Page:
By – Mike Bezek
The year was 1989. My fingers were stubby, and my hair was reminiscent of a style that should have died at the roller disco. In those lilliputian hands held a gleaming copy of The Legend of Zelda – the faux-gold plating sparkled like a freshly cut diamond, an interactive feat of technology that was beautiful inside and out. I barely had a grasp on the controls and while the story had mostly evaded me, my 4 year old self had taken the first glimpse into the RPG spectrum, and it would hook me for decades to come. The addiction fueled my craving for the many facets of RPGs, from attempting to find my way back to Podunk, USA, to fighting the corporeal Yunalesca in defiance of religious fanaticism. Mechanics, writing, storytelling and once sensitive topics have progressed rapidly over the past 30 years, but we lack any chronicle to the palatial amounts of change.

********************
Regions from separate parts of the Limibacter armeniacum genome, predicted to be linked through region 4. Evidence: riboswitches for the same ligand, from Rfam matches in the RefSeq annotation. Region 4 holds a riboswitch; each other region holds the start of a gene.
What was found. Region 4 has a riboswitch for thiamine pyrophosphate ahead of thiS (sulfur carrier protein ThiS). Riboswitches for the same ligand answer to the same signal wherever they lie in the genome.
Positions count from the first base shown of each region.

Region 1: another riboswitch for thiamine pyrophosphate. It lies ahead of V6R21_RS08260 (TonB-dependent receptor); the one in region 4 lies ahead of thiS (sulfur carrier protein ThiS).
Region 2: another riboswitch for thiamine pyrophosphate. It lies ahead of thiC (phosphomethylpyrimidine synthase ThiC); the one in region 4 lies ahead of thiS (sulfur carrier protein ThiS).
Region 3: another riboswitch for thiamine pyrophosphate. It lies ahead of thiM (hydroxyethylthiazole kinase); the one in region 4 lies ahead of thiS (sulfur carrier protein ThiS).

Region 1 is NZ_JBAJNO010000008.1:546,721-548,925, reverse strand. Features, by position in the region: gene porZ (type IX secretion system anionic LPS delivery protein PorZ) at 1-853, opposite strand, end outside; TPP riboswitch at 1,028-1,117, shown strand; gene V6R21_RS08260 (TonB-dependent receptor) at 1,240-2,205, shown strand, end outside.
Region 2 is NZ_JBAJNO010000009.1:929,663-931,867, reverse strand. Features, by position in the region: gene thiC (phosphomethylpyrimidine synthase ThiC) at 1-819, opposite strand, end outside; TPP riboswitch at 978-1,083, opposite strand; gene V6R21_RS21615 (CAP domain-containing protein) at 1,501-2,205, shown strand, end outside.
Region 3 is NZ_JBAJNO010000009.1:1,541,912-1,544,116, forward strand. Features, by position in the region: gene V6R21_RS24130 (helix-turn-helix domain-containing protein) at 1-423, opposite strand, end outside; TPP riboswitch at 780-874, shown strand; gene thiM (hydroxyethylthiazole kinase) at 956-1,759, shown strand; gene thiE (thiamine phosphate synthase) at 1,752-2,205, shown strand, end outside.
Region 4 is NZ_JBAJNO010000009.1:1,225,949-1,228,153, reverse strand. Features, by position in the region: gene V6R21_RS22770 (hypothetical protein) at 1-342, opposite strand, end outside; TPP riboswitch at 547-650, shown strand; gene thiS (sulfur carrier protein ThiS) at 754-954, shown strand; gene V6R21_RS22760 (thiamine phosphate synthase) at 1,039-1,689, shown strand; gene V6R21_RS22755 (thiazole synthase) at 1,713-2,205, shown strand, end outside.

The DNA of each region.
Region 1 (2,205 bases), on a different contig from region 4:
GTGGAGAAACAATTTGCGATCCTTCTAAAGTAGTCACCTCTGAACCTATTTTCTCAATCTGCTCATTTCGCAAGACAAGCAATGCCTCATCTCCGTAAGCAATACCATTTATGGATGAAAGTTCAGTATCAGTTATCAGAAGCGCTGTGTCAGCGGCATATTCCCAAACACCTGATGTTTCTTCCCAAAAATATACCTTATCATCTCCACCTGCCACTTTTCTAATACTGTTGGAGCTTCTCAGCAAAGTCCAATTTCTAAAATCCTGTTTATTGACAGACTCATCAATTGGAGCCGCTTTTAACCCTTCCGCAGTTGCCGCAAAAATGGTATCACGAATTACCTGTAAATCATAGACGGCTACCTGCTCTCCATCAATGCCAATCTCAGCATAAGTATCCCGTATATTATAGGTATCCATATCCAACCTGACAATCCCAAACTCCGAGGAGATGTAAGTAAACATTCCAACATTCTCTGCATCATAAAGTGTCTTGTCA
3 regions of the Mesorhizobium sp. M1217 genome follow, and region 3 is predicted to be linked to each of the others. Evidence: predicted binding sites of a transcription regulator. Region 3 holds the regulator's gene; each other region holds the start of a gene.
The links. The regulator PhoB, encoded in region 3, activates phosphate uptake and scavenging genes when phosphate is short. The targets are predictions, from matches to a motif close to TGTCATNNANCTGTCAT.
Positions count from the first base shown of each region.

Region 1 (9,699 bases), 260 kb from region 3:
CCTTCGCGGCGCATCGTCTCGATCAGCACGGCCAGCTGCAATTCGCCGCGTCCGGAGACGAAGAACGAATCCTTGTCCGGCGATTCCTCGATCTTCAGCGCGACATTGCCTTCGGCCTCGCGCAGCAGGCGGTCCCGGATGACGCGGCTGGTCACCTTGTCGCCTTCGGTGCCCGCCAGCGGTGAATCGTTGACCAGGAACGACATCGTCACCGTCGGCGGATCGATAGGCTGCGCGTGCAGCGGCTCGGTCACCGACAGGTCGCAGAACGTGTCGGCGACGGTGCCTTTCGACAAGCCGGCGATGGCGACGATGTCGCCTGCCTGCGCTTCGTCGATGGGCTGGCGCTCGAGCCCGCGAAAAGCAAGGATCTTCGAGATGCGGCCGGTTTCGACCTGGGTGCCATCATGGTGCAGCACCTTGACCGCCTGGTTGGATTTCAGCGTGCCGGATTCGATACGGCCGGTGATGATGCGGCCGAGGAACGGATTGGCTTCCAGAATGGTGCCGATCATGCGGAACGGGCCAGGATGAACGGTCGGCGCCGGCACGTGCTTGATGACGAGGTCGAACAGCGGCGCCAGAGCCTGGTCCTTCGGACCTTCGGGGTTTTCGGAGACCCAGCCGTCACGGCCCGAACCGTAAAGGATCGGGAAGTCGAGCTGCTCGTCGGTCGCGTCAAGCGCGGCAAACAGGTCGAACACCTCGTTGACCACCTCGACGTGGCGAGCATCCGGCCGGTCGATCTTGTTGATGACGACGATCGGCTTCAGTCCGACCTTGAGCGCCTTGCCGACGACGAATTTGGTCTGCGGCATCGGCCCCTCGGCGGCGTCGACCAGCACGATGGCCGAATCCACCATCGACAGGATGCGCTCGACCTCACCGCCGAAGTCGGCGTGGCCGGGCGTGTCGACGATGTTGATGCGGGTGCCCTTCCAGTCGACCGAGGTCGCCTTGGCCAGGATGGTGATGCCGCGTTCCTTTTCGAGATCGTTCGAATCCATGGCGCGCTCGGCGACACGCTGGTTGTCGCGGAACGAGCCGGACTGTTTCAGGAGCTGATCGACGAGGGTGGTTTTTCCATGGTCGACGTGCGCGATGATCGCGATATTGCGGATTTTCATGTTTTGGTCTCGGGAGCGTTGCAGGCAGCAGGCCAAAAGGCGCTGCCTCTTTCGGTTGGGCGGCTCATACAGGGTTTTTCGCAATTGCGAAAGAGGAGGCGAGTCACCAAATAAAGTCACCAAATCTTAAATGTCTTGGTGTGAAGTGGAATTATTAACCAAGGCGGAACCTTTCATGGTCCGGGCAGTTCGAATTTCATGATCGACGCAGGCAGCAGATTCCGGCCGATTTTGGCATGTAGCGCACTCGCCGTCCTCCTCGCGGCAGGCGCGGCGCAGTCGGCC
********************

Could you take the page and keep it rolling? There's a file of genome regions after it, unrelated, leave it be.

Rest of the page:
The waning amount of additions in the genre has meant that many PC gamers have been forced into resorting to emulation in order to satiate the craving for spiky haired teenagers slicing hit points off amorphous blobs. At this juncture, it could be bubblegum-themed Japanese girls with pink samurai swords fighting off demonic prepubescent boys and I would hop right on that freakish train. While it may not be advanced or deep as say, Torchlight 2, Evoland picks up the traditional Action/RPG torch and attempts to teach a bit of development and mechanical history to a crowd that sees less of its beloved genre every passing year. It may be hamfisted at some points but the endearing and well-thought out references make up for those shortcomings.